We all take action every day. Most of the action we take has a clear motivation behind it – eating because we’re hungry, putting on a sweater because we’re cold, getting angry because someone’s upset us, etc.

Make sure you can trace the motivation behind your character’s actions and that the motivation makes sense.

The synopsis is the ideal place to discover this and make any necessary changes before you get too heavily into the writing process.

It’s also an ideal place to find the answers to such questions as:

– Is my twist-ending twisty enough, or will audiences see it coming?
– Are my story and/or characters clichéd? (see our character descriptions above!)
– Are my characters properly defined and fleshed out?

If you’re unsure yourself about what’s working, give your synopsis to a trusted friend to read – ideally one who knows nothing about your story.

A word of warning…

As you might be starting to appreciate, when writing the fact-based film, there comes a point (right about now) where the conventions of screenwriting start to clearly take precedence over the ‘facts’ of the story.

During the research and – to some extent – outline stages, you can adhere to the story ‘as it happened’, but now we are faced with the task of making the story work on screen. As such, you will find the material will need to undergo a serious transformation from ‘fact’ to ‘fiction’.

Our advice? Embrace this adaptation process, while keeping the spirit of the source material intact. If you remain ‘married’ to the facts of your story, the screenwriting process is likely to be arduous, unsatisfying and, ultimately, unsuccessful.

Synopsis tips

1. Write it in the third person (John Smith, a cocky stockbroker in this late thirties…)

2. Write it in the present tense (John kisses Amy but she pushes him away in disgust…)

3. Leave out dialogue (that comes later) – but make a note of any awesome dialogue that comes to mind as you write your synopsis!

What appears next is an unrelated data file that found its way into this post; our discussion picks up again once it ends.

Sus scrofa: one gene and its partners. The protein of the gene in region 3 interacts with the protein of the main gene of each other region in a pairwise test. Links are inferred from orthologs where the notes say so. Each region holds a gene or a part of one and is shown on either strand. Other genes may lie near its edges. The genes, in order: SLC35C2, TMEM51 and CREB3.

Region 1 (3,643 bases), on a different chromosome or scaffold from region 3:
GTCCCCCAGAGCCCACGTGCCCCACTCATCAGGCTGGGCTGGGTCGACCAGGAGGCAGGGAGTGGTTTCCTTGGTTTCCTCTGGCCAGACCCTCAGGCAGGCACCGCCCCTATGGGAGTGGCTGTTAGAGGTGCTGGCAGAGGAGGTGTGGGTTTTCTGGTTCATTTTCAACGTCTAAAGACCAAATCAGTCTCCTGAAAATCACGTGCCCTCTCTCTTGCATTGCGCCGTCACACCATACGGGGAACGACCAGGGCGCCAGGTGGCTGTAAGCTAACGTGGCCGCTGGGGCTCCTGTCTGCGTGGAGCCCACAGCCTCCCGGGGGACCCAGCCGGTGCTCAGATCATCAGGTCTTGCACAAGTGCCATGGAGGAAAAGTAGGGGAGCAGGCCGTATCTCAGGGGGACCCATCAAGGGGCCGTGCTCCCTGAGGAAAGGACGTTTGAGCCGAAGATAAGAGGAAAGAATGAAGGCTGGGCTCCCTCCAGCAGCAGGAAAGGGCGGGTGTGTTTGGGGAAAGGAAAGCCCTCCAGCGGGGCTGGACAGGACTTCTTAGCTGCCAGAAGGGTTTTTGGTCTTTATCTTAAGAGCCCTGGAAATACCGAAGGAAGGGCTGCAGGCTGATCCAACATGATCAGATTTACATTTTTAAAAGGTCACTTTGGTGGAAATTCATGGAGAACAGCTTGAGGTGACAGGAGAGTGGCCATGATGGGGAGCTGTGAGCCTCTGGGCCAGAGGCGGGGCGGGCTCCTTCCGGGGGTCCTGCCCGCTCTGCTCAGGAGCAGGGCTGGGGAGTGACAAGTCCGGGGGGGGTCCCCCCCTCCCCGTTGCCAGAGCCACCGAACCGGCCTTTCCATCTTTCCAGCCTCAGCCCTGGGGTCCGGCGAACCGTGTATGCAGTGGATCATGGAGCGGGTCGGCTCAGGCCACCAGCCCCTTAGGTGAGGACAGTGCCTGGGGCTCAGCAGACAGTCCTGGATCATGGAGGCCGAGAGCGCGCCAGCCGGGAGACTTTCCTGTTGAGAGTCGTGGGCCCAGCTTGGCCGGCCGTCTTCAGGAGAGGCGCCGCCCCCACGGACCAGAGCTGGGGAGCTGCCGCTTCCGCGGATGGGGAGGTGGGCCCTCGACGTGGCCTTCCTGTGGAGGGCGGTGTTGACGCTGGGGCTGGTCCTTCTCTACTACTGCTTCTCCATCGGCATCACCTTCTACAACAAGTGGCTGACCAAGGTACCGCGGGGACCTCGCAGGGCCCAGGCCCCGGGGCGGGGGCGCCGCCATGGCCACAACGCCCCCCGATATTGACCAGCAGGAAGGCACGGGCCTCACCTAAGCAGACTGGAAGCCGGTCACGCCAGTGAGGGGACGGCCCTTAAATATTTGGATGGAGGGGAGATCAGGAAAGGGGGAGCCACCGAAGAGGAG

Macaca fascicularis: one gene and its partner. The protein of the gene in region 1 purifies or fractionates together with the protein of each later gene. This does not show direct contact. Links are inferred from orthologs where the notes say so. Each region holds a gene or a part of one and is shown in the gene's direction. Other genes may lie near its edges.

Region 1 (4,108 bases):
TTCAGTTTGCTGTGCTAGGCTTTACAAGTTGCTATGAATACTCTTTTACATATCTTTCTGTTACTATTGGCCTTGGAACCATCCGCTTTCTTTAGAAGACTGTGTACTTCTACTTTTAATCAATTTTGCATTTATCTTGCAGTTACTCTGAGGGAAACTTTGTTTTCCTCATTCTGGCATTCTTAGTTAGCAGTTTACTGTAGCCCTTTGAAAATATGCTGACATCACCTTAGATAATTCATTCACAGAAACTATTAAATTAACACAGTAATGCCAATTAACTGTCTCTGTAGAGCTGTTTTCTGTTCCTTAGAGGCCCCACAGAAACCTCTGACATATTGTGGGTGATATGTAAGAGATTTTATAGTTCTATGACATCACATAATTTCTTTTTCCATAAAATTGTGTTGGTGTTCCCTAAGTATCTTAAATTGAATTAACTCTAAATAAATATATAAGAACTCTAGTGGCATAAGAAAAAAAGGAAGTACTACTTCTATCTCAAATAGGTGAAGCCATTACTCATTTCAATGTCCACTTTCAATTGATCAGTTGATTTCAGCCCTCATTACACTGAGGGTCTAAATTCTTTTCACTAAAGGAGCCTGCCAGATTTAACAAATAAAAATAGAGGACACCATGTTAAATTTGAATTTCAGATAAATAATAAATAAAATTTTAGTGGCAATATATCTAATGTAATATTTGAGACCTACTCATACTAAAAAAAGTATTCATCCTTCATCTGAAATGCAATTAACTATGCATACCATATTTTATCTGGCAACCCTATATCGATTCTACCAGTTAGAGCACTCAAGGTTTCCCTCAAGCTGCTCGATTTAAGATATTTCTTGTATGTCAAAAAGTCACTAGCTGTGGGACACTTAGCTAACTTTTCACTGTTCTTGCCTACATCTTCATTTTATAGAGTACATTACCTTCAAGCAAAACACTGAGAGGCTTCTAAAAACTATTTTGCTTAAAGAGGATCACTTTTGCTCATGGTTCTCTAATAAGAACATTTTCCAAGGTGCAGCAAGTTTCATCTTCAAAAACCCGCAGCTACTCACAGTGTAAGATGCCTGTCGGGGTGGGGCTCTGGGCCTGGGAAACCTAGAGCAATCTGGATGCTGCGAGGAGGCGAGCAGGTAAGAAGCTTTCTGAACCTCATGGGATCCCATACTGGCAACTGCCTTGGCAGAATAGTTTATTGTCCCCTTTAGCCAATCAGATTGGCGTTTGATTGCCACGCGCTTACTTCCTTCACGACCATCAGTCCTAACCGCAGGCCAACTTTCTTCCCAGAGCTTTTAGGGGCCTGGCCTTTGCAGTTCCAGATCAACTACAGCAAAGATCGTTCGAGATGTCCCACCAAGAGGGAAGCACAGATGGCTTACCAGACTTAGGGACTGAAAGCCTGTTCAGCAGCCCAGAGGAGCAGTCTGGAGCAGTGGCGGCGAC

4. Tell the story as you plan for it to unfold on screen (placing flashbacks and subplots in their right place – it’ll make life easier later on)

Homework

As always, the best way to learn is by reading synopses of other films to see how the writer has approached it. As well as some examples in our resources list below,you can find synopses on sites such as IMDB and Wikipedia. We also write them for all our film analyses!

Remember, though, that synopses are written for lots of different purposes and in lots of different styles.

Keep in mind that at this stage, you want to be writing yours in the way that best serves your writing process. Worry about impressing Hollywood later!

It’s also a good exercise to write some synopses for films you watch at home or at the cinema. Get in the habit of telling screen stories as one-page prose. You’ll probably find it challenging at first, but it’s a useful skill to develop.

After all, a good synopsis will propel your story forward, allowing you to flesh it out even further during the next stage – the treatment. Speaking of which…

Next time, we look at yet another screenwriting tool – guess what? – the treatment!

Additional resources:

1. http://www.writersdigest.com/editor-blogs/guide-to-literary-agents/synopsis-writing

2. http://www.scriptmag.com/how-to-write-a-synopsis/

3. http://www.movieoutline.com/articles/sample-movie-treatment-example-story-synopsis-for-a-film-script.html

4. http://scriptnurse.com/wp/screenwriting-articles/screenwriting/tips-on-writing-a-synopsis/

Lesson 14 is out on 25 January.